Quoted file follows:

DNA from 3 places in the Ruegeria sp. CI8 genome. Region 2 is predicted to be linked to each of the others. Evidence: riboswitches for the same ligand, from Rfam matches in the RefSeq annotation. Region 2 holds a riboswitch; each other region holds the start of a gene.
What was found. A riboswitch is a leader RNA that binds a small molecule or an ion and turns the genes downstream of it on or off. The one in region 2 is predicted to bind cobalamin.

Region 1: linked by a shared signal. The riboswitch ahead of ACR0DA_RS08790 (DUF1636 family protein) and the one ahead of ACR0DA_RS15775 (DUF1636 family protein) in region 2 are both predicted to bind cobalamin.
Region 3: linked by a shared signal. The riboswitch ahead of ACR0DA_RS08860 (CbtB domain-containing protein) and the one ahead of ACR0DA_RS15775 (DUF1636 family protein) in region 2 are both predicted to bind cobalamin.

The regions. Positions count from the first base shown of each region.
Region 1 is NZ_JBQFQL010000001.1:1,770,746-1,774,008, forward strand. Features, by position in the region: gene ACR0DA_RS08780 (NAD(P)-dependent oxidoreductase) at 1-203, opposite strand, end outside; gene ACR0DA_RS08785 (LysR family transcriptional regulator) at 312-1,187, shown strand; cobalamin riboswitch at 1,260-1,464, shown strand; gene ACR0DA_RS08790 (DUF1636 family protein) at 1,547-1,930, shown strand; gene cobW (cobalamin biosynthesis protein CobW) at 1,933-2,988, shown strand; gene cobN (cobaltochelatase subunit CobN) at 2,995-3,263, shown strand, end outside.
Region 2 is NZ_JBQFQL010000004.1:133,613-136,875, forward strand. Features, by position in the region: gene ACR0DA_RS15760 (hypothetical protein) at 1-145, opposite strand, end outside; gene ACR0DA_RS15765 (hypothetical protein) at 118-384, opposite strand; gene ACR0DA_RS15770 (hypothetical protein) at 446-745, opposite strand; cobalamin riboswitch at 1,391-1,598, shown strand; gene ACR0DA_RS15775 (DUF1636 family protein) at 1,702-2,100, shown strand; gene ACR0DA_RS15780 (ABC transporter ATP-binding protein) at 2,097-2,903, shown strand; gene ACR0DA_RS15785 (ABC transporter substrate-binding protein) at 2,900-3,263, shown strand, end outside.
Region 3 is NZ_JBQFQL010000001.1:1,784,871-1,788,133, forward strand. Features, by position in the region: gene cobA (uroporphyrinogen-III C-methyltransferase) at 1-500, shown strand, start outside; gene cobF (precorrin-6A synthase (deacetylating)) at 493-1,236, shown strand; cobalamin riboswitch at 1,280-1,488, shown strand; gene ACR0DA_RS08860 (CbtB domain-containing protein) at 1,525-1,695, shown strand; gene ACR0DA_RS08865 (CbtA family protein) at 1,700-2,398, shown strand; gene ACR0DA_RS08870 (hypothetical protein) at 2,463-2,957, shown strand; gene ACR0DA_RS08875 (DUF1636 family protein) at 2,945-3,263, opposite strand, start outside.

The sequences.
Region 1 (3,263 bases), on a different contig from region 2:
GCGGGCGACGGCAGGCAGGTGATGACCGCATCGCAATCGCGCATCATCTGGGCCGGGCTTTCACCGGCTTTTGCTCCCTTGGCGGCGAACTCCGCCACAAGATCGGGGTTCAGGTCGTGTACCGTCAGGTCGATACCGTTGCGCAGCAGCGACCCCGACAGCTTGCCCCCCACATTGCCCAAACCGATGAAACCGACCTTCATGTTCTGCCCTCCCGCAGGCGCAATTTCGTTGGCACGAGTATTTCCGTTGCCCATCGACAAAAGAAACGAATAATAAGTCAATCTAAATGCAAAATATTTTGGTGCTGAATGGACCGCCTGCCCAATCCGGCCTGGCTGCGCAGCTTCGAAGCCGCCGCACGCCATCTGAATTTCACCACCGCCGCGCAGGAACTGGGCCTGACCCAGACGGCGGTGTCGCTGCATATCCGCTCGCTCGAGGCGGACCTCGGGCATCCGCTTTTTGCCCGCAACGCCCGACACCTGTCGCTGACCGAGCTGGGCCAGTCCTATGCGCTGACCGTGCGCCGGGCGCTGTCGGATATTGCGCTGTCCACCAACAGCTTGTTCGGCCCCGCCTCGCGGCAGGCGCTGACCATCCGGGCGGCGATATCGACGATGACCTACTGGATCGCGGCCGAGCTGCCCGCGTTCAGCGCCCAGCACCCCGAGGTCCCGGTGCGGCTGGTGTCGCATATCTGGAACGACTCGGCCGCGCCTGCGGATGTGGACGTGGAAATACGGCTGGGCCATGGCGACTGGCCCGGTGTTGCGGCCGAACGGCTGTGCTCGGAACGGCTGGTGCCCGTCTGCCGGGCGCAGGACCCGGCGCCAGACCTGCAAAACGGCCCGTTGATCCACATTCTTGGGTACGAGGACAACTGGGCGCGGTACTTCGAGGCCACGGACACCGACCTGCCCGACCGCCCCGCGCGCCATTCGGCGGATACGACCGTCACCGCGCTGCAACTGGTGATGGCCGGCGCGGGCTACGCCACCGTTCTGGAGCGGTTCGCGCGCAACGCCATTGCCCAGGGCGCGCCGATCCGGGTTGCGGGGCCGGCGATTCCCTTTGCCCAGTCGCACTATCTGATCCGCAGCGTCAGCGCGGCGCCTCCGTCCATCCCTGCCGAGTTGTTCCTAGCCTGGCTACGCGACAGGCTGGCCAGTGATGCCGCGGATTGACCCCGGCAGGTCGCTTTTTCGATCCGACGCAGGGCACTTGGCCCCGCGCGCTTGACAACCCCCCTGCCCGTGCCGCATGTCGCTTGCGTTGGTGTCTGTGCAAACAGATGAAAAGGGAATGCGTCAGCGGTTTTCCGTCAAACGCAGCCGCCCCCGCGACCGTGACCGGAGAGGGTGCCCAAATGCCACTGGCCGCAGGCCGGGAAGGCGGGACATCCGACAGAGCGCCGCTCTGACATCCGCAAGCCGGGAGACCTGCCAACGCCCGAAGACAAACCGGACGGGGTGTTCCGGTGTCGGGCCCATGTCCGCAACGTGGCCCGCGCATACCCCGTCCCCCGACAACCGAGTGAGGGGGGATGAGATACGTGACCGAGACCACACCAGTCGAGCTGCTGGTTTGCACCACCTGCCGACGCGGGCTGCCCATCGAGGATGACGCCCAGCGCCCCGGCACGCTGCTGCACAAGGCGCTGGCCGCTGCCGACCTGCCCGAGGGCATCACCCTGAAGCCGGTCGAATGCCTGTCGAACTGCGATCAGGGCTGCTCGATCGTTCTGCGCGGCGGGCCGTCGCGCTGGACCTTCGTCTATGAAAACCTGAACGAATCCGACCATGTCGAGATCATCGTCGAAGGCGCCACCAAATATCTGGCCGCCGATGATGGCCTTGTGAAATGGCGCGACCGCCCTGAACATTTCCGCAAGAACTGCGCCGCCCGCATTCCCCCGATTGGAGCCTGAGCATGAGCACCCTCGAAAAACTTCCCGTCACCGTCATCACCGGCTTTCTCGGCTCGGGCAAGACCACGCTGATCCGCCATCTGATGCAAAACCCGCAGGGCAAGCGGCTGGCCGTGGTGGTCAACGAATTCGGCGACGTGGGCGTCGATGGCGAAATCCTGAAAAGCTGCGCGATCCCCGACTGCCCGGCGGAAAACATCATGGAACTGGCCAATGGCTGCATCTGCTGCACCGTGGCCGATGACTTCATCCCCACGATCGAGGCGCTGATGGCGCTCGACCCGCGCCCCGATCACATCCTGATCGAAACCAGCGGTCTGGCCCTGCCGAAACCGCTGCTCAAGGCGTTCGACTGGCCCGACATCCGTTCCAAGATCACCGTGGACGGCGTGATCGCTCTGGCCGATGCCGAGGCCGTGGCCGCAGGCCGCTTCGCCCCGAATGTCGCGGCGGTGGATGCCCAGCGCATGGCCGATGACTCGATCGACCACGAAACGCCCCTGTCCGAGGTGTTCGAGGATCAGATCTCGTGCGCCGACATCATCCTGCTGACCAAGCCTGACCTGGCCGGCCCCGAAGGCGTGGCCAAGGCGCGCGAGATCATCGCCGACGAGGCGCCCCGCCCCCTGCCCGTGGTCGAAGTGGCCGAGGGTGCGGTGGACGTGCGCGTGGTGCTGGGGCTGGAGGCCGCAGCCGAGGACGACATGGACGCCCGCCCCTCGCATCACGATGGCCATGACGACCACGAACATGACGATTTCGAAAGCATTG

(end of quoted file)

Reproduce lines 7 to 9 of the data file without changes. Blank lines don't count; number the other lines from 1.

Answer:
Region 2 is NZ_JBQFQL010000004.1:133,613-136,875, forward strand. Features, by position in the region: gene ACR0DA_RS15760 (hypothetical protein) at 1-145, opposite strand, end outside; gene ACR0DA_RS15765 (hypothetical protein) at 118-384, opposite strand; gene ACR0DA_RS15770 (hypothetical protein) at 446-745, opposite strand; cobalamin riboswitch at 1,391-1,598, shown strand; gene ACR0DA_RS15775 (DUF1636 family protein) at 1,702-2,100, shown strand; gene ACR0DA_RS15780 (ABC transporter ATP-binding protein) at 2,097-2,903, shown strand; gene ACR0DA_RS15785 (ABC transporter substrate-binding protein) at 2,900-3,263, shown strand, end outside.
Region 3 is NZ_JBQFQL010000001.1:1,784,871-1,788,133, forward strand. Features, by position in the region: gene cobA (uroporphyrinogen-III C-methyltransferase) at 1-500, shown strand, start outside; gene cobF (precorrin-6A synthase (deacetylating)) at 493-1,236, shown strand; cobalamin riboswitch at 1,280-1,488, shown strand; gene ACR0DA_RS08860 (CbtB domain-containing protein) at 1,525-1,695, shown strand; gene ACR0DA_RS08865 (CbtA family protein) at 1,700-2,398, shown strand; gene ACR0DA_RS08870 (hypothetical protein) at 2,463-2,957, shown strand; gene ACR0DA_RS08875 (DUF1636 family protein) at 2,945-3,263, opposite strand, start outside.

The sequences.